Bryce Edwards: Scoring 4.6 out of 10, the new Government is struggling in the polls

Bryce Edwards: Scoring 4.6 out of 10, the new Government is struggling in the polls

It’s been a tumultuous time in politics in recent months, as the new National-led Government has driven through its “First 100 Day programme”. During this period there’s been a handful of opinion polls, which overall just show a minimal amount of flux in public support for the various parties in Parliament – the levels of support for each party are roughly where they were at the last election.

Yet beneath the steady “party vote” numbers are some further polling results that should worry the new National-led administration. It appears that Christopher Luxon’s Government is not receiving the usual “honeymoon” period normally gifted to the fresh faces controlling the Beehive.

The IPSOS poll for February

The most concerning survey result for the Government comes today from the IPSOS polling company, which released its latest “Issues Monitor” report, showing that New Zealanders rate the performance of the new Government at only 4.6 out of 10. You can see the full report here: IPSOS: 23rd Ipsos NZ Issues Monitor Feb 2024

The polling company asked 1000 New Zealanders: “Overall, how would you rate the government for its job in the last 6 months from 0 to 10, where 0 means ‘abysmal’ and 10 means ‘outstanding’?” The 4.6/10 result is the mean average answer.

IPSOS reports that this poor score is very similar to the lows recorded for the last government. The Labour Government received its highest score of 7.6 in July 2020, but by August 2023 it had dropped to 4.5. You can see the changing scores for the various governments, since 2017, in the chart below from the IPSOS report:

What is also interesting is to look at the breakdown of the proportions that gave the Government a high score (7-10/10), a mid-score (4-6/10) or a low score (0-3/10). In the latest survey, 37 per cent of respondents gave a low score, which was the highest proportion since the survey began in July 2017, and the report authors label a “significant” increase. Meanwhile, 30 per cent gave a high score, and 29 per cent gave a mid-score. This suggests a rather polarised electorate.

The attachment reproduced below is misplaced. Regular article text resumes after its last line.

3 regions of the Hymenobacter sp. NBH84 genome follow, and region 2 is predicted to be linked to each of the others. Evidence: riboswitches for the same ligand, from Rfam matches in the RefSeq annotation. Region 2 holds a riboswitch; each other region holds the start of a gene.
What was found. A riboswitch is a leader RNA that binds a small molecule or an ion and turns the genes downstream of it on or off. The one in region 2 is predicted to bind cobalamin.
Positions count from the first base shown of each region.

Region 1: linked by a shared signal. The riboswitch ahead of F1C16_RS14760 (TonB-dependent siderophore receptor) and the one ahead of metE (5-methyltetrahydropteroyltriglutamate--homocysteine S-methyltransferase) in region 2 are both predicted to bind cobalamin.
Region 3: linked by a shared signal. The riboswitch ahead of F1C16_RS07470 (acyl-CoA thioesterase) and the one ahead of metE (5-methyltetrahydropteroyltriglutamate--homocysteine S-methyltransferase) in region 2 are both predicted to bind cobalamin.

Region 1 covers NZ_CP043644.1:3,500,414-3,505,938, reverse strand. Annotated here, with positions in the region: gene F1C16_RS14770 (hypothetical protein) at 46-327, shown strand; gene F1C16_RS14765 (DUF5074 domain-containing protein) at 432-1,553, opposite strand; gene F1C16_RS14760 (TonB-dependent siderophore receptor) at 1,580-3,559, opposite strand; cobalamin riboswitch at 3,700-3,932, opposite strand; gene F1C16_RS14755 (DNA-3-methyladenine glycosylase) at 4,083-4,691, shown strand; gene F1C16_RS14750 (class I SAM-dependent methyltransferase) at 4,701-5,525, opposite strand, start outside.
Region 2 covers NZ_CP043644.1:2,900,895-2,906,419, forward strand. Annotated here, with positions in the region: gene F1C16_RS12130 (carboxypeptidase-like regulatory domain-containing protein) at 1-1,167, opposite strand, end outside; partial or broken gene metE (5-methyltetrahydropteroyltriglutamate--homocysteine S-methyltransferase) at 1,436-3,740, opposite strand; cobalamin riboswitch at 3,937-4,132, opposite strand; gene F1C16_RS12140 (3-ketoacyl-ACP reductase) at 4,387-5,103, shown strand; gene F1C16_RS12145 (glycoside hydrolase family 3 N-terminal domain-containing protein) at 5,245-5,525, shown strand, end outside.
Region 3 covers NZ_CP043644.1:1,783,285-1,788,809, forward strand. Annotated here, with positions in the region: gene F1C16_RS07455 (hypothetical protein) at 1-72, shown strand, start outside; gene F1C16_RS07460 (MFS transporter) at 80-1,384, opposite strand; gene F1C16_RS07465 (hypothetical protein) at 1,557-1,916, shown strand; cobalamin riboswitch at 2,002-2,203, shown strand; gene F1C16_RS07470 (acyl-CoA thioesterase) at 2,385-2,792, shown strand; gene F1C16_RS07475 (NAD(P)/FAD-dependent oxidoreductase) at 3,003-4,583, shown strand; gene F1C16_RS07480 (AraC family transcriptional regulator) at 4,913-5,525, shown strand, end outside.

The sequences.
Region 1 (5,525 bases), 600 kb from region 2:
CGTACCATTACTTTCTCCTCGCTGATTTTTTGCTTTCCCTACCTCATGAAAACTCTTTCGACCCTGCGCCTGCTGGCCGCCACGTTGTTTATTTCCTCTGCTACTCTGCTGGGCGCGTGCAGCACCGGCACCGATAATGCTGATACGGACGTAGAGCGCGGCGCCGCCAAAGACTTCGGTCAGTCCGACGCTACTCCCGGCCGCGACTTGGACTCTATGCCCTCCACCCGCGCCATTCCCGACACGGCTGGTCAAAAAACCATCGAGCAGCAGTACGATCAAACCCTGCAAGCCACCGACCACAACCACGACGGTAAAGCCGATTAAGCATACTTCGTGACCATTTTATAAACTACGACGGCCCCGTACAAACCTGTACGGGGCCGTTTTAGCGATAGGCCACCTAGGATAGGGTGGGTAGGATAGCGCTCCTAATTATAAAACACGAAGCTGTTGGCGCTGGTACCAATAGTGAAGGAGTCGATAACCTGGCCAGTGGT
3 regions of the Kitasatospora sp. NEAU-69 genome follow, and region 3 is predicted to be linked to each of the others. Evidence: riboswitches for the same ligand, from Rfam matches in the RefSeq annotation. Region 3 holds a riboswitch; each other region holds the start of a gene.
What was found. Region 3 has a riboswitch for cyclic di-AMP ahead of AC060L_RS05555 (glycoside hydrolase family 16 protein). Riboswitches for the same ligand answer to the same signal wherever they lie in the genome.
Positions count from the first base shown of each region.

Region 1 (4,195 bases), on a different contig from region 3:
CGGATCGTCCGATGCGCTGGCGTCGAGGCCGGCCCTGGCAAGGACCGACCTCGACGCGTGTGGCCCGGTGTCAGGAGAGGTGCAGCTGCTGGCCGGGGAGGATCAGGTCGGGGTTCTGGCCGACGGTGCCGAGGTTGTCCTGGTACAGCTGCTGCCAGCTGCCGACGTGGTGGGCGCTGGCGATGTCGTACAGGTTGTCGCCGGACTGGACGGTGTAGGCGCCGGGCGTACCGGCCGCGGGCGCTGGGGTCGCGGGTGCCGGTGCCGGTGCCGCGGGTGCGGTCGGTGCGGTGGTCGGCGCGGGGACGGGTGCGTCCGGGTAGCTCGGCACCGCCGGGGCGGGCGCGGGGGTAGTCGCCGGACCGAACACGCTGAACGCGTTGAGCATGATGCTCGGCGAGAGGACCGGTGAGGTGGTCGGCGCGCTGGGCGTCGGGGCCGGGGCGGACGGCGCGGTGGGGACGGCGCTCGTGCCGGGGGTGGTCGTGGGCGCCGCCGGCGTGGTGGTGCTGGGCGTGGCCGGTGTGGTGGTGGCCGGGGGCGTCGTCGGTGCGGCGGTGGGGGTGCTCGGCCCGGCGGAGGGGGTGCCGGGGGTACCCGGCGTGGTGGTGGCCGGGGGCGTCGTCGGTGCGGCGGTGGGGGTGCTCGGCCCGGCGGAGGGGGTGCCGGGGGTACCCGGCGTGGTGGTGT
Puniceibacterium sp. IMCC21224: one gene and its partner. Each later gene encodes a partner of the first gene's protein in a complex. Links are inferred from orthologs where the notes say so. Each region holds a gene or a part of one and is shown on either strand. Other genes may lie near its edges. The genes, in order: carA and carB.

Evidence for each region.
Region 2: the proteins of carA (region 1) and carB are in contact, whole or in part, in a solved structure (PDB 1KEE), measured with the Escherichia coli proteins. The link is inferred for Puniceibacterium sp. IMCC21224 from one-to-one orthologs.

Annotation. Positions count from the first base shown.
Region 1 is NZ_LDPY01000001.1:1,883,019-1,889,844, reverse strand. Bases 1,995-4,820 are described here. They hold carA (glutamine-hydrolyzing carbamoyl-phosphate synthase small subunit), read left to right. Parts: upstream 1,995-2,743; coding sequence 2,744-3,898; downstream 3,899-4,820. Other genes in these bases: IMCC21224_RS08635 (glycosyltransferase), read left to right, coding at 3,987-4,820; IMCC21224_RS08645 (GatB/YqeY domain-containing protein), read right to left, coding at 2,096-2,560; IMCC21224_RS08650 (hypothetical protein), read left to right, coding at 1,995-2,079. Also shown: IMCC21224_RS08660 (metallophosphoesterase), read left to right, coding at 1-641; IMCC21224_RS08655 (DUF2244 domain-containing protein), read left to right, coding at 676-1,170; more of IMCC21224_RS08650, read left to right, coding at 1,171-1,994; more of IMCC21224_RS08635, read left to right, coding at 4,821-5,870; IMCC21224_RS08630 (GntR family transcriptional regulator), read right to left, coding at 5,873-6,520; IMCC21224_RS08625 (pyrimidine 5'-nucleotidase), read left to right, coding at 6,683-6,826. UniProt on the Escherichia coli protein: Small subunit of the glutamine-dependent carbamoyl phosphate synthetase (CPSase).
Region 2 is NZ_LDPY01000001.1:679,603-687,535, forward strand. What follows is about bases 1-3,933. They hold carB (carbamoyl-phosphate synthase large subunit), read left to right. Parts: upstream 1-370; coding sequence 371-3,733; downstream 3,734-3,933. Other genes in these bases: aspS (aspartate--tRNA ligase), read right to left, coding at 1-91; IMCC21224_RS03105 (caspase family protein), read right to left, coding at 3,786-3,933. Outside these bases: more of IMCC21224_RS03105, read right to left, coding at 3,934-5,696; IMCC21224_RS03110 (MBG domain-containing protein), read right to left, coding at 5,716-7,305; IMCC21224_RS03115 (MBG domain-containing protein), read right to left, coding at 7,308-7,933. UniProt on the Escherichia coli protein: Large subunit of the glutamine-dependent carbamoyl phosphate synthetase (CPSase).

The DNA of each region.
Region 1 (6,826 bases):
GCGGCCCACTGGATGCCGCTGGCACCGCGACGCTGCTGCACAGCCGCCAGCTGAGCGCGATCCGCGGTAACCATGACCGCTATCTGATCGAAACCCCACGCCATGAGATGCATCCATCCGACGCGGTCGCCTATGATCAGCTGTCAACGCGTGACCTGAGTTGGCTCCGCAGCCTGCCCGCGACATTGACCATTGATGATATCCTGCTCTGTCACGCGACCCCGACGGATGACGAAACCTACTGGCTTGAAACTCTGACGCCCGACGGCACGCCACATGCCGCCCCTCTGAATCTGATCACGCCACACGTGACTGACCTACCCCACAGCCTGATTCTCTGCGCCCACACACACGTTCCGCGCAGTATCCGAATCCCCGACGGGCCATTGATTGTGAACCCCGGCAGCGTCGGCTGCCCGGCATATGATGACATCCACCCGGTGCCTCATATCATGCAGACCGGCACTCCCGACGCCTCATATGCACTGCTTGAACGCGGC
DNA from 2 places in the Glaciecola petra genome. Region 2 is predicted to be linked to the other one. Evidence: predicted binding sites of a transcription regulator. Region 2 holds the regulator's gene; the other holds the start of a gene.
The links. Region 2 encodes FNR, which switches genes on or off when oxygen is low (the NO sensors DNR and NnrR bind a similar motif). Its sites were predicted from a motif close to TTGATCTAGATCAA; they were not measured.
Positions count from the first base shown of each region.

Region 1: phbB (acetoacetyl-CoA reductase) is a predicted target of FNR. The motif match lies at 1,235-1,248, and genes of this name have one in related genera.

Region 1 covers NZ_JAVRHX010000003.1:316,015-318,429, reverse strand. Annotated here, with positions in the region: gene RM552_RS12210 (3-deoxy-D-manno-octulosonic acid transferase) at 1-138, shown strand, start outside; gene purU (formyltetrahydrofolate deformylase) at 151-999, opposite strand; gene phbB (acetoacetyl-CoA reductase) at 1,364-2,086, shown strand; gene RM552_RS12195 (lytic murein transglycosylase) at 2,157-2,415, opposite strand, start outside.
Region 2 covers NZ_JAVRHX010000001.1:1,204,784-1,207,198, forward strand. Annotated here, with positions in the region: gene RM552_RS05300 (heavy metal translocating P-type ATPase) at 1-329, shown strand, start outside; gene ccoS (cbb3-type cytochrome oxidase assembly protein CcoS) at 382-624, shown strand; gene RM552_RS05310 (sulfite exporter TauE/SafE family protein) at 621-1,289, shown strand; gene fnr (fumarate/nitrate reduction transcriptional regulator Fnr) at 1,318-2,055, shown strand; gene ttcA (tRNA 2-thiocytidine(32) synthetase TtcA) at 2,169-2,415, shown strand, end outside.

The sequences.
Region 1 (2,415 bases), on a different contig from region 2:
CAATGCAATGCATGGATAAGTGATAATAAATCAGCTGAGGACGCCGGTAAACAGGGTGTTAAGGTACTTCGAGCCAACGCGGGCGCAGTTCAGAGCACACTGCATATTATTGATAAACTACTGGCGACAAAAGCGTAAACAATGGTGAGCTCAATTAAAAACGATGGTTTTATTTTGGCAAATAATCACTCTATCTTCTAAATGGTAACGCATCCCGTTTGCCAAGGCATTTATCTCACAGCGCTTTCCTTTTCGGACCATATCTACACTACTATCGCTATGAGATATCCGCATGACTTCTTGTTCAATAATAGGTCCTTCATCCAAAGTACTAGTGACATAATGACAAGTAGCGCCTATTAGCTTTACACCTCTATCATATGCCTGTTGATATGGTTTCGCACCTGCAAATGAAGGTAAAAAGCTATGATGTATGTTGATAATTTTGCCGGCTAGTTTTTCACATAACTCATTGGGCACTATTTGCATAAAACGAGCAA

Political scientist Grant Duncan comments today on the latest result: “We’d normally expect a ‘honeymoon’ boost in a new government’s rating, if only due to people feeling glad about a change. But the Luxon government was mired in controversy even before the coalition agreements were drafted” – see: It’s official: Luxon missed out on a honeymoon

Duncan suggests that the latest poor score might be a result of the Treaty and ethnicity debates of February: “The IPSOS poll was run in late February, after the country had gone through a lot of debate and angst, thanks to ACT’s proposed Treaty bill and to controversial policies such as the disestablishment of the Māori Health Authority”.

Luxon responded to the latest poll today on TVNZ’s Breakfast by saying he was “not too hung up on polls” and he pointed out that “for 15 of the 20 areas of concern raised by New Zealanders in the study, respondents backed the National Party’s ability to deal with them” – see Felix Desmarais’ No honeymoon: Govt performance 4.6 out of 10 so far – poll

The IPSOS survey also showed the following top five issues of concern for the public:

  1. Inflation / cost of living 59% (-3)
  2. = Housing / price of housing 33% (+2)
  3. = Healthcare / hospitals 33% (+1)
  4. Crime / law and order 27% (-10)
  5. The economy 25% (+1)

The Talbot Mills poll

Yesterday, the latest Talbot Mills poll result was published by BusinessDesk, showing the following party vote support:

  • National: 38% (-)
  • Labour: 28% (-1)
  • Greens: 14% (+2)
  • Act: 8% (+1)
  • NZF: 6% (-1)

More concerning for the Government was the “preferred PM” result, which had Christopher Luxon on 24 per cent (down 3 points), and only slightly above Chris Hipkins, on 23 per cent. The last National prime minister to perform this poorly was Jenny Shipley, who polled only 22 per cent 26 years ago in 1998 – one year before National lost the election to Helen Clark’s Labour Party.